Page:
“Yeah, that’s a problem for me. What makes you think I’d even consider coming to some damned supermarket at midnight just because a wacko pretending to be a dead guy calls me up and tells me to? I don’t know how you found out all those things about me, but if you think that’s enough—”
The man started laughing.
“Oh, it’s more than enough, Jack.”
He laughed some more. Thunder rumbled somewhere in the distance and I listened to it without saying anything else.
“I know you, my friend. You’d never pass up a chance to hear a story like this. Never. Especially not when it’s coming from a guy who’s gone to all the trouble I have to make himself dead.”
And with that, the man hung up.
I TOSSED AND
turned for a while after that, but I knew I wasn’t going back to sleep anytime soon. Eventually I gave up trying altogether and I went into my study and took a Montecristo out of the humidor on my desk. I pulled open the sliding door and walked out on the balcony.
Generally Bangkok’s foreign residents went to considerable lengths to avoid breathing the city’s air until it had been thoroughly dried, adequately chilled, and comprehensively decontaminated. Not only was the stuff hot and soggy, usually it smelled spoiled and a little sour, like it had been breathed by way too many people already. But this was January, the middle of winter in Thailand, and the southernmost edge of a large dome of Siberian air had slipped down from China and momentarily broken Bangkok’s muggy heat. The air had turned pleasingly cool, even sweet, and it was richly thickened with the syrupy fragrances of frangipani, jasmine, and gardenias.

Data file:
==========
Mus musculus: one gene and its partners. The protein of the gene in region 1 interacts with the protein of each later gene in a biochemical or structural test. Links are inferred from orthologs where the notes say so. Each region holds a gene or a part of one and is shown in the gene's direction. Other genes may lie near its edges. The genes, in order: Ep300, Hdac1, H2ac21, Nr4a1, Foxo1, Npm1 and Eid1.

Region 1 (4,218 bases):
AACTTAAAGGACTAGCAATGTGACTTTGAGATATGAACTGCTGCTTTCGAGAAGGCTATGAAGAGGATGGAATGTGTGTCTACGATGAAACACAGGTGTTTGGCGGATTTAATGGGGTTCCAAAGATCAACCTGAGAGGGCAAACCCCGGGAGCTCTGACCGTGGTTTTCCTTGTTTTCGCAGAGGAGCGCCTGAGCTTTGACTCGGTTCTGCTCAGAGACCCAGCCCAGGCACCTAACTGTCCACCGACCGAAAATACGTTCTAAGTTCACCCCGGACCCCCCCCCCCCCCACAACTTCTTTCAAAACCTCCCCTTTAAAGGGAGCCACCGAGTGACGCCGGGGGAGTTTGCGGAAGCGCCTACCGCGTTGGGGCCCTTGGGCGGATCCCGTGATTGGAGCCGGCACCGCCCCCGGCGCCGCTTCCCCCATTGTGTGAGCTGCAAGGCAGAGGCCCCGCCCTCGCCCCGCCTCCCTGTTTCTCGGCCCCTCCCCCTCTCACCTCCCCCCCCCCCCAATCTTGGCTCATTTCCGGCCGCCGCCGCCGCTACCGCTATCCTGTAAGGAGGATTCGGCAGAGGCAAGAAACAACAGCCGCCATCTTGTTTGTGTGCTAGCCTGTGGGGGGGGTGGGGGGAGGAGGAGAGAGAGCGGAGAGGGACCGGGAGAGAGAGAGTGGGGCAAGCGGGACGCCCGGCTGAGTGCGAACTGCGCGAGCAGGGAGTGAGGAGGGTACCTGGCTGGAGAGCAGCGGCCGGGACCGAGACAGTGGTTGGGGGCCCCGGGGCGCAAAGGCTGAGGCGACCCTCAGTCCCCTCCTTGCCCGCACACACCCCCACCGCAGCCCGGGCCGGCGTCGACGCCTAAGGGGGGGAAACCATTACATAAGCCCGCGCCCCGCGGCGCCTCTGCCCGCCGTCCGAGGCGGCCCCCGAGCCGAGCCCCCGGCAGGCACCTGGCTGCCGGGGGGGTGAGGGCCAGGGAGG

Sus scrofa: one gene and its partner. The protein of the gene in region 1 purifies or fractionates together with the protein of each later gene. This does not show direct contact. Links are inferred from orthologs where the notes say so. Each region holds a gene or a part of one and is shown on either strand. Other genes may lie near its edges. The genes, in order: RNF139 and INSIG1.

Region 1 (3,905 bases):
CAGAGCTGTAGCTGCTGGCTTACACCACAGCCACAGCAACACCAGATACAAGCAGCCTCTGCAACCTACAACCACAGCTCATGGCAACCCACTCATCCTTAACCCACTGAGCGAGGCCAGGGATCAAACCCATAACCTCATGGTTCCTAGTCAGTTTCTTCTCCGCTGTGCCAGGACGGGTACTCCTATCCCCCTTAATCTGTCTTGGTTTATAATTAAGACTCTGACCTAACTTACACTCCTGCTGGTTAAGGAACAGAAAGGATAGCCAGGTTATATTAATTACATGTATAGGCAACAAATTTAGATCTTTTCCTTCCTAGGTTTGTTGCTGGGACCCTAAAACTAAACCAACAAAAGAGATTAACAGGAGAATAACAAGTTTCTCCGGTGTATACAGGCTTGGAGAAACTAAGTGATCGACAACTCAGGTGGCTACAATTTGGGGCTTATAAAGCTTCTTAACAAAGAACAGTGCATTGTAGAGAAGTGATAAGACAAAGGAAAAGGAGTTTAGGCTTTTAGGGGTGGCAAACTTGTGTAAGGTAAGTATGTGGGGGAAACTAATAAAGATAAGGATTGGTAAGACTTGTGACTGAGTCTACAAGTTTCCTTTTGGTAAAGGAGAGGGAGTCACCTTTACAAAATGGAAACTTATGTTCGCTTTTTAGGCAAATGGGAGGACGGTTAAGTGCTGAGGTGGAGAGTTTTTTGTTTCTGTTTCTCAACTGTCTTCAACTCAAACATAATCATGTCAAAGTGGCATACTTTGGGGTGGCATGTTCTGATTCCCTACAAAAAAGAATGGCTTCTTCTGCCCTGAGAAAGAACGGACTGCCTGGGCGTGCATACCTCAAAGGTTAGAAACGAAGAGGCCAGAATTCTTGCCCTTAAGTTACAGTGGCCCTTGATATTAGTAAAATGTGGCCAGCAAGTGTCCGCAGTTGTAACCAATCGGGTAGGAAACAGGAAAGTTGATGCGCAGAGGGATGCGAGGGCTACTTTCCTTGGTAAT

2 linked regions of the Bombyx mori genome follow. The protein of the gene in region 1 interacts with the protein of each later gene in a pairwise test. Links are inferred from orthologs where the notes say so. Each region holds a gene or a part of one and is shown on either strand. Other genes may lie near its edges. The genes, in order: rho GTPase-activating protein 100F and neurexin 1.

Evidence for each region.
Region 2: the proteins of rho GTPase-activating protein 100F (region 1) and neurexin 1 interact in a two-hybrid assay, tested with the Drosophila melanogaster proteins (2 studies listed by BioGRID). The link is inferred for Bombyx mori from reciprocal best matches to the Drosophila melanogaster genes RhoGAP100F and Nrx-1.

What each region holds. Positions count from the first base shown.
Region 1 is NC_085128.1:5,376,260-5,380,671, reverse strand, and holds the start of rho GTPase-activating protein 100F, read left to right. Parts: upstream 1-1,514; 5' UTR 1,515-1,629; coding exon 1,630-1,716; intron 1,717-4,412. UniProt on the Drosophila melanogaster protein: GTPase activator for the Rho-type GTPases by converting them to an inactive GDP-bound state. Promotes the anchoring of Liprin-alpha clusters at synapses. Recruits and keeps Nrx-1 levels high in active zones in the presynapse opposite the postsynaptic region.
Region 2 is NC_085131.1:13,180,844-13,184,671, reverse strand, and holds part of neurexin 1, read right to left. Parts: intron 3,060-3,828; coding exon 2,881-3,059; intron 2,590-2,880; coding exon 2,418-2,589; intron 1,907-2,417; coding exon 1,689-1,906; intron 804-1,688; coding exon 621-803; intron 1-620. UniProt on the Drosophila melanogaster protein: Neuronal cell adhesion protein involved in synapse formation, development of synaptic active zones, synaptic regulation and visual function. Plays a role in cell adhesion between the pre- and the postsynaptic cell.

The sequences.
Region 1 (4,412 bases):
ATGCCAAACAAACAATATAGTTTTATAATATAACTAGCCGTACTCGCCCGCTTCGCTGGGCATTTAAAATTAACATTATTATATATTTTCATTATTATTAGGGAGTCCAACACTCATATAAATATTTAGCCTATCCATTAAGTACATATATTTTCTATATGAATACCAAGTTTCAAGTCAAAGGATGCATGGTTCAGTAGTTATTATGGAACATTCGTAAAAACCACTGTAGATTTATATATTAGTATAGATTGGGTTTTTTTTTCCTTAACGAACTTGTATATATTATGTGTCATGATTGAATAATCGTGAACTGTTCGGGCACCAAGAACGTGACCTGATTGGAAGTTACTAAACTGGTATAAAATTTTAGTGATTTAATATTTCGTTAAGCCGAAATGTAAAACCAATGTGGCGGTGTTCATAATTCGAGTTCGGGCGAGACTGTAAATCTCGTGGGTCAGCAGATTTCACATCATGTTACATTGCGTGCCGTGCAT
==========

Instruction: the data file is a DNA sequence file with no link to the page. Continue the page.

I cut and lit my cigar and I stood there smoking and looking out over the city for a long time.
When people in Washington first began to hear that I was leaving to live in Bangkok and teach at Chulalongkorn University, a few of them jumped to the conclusion I was making a point of some kind, abandoning the land of my birth for reasons that were probably political and no doubt wacky. Others who heard what I was doing—and I noticed this group seemed to be composed mainly of women—attributed my change of address to middle-aged male angst fueled by overly moist fantasies of slim, submissive Thai women serving me brightly colored tropical drinks with little umbrellas in them. Most people, of course, fell into neither of those categories. Most people just assumed that I had lost my damned mind.
Part of the problem was that the whole idea of living in a foreign country was just so strange to most Americans, particularly since very few of them had ever seriously entertained the thought, however fleetingly, themselves. After all, everyone wanted to come to America, didn’t they? Half the population of the earth was fighting to live in Orange County and work in a 7-Eleven, wasn’t it? Why in God’s name would an American even
of living anywhere else?
Before I had made the big jump, back in what now felt to me like another life, Barry Gale and I had both been partners in a large and well-connected Washington law firm. The firm was huge and, in spite of our common occupation, I had run across him only occasionally. Truth be told, I could remember very little at all about Barry Gale.
Except, really, for one thing.
Barry Gale had been both the outside legal counsel and a member of the board of directors of the Texas State Bank in Dallas when it was engulfed in scandal, a hugely psychedelic mess involving a bunch of Russian mobsters from New Jersey who had been using the bank to clean and press their income from a variety of rackets up and down the East Coast. The character at the center of the imbroglio was an Armenian named Jimini Zubokof, who was better known as Jimmy Kicks because he had once, so the legend went, personally taken his gleaming Ferragamos to an FBI informant and kicked the poor bastard to death.